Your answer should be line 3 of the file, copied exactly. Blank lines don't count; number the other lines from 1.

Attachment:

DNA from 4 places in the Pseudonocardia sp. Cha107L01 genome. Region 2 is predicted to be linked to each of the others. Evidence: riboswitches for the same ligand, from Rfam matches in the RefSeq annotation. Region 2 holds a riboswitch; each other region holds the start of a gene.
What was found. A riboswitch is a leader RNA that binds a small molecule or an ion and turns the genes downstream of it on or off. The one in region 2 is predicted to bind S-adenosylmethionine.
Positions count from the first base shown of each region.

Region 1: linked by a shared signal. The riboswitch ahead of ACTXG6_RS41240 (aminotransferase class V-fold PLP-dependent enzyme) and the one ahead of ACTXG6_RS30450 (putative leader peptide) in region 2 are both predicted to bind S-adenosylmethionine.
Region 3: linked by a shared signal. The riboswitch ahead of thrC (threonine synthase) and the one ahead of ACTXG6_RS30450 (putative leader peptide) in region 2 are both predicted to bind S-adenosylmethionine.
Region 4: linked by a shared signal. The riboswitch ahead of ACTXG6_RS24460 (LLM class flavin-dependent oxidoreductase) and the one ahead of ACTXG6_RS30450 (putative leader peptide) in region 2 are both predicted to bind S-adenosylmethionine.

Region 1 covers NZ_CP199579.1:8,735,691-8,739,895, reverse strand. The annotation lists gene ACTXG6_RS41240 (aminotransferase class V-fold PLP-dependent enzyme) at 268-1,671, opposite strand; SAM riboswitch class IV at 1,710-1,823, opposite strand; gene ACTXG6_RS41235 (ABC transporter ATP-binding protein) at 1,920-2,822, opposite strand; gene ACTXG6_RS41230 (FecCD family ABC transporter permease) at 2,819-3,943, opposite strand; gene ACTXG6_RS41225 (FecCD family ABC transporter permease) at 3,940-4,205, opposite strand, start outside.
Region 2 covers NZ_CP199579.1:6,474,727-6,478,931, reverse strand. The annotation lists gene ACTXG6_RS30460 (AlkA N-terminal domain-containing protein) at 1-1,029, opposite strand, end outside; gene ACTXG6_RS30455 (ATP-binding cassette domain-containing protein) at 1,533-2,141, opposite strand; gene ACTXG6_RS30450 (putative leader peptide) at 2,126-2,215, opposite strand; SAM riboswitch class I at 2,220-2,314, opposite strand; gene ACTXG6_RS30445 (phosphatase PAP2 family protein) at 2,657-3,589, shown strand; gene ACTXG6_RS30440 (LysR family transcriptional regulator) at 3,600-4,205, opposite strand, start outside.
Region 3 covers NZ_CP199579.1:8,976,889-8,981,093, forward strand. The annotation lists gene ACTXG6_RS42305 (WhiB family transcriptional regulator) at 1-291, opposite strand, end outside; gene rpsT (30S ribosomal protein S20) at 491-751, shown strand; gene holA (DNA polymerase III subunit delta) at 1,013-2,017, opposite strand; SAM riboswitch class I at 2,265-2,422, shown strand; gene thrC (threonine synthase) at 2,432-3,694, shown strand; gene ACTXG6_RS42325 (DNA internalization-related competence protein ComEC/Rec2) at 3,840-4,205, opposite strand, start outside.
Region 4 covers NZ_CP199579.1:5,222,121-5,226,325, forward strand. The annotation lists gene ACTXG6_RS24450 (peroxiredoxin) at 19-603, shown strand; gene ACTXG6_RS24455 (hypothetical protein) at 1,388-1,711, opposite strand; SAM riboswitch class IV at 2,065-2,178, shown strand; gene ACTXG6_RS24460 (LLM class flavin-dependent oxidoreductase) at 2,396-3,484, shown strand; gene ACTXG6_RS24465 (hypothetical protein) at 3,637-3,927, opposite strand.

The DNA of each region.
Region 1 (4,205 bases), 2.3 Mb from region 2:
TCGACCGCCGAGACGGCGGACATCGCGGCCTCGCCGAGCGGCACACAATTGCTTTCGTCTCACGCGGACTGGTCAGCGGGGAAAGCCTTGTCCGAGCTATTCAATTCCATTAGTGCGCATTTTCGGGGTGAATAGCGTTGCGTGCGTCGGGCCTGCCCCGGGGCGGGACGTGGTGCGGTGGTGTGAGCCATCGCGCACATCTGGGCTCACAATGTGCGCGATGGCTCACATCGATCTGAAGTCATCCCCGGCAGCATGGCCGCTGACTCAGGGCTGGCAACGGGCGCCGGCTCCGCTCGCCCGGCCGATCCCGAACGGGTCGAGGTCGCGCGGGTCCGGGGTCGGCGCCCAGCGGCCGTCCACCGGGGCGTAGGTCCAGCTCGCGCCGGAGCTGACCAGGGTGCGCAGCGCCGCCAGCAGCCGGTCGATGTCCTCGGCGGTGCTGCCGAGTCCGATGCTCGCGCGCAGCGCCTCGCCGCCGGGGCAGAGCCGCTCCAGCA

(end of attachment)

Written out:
Positions count from the first base shown of each region.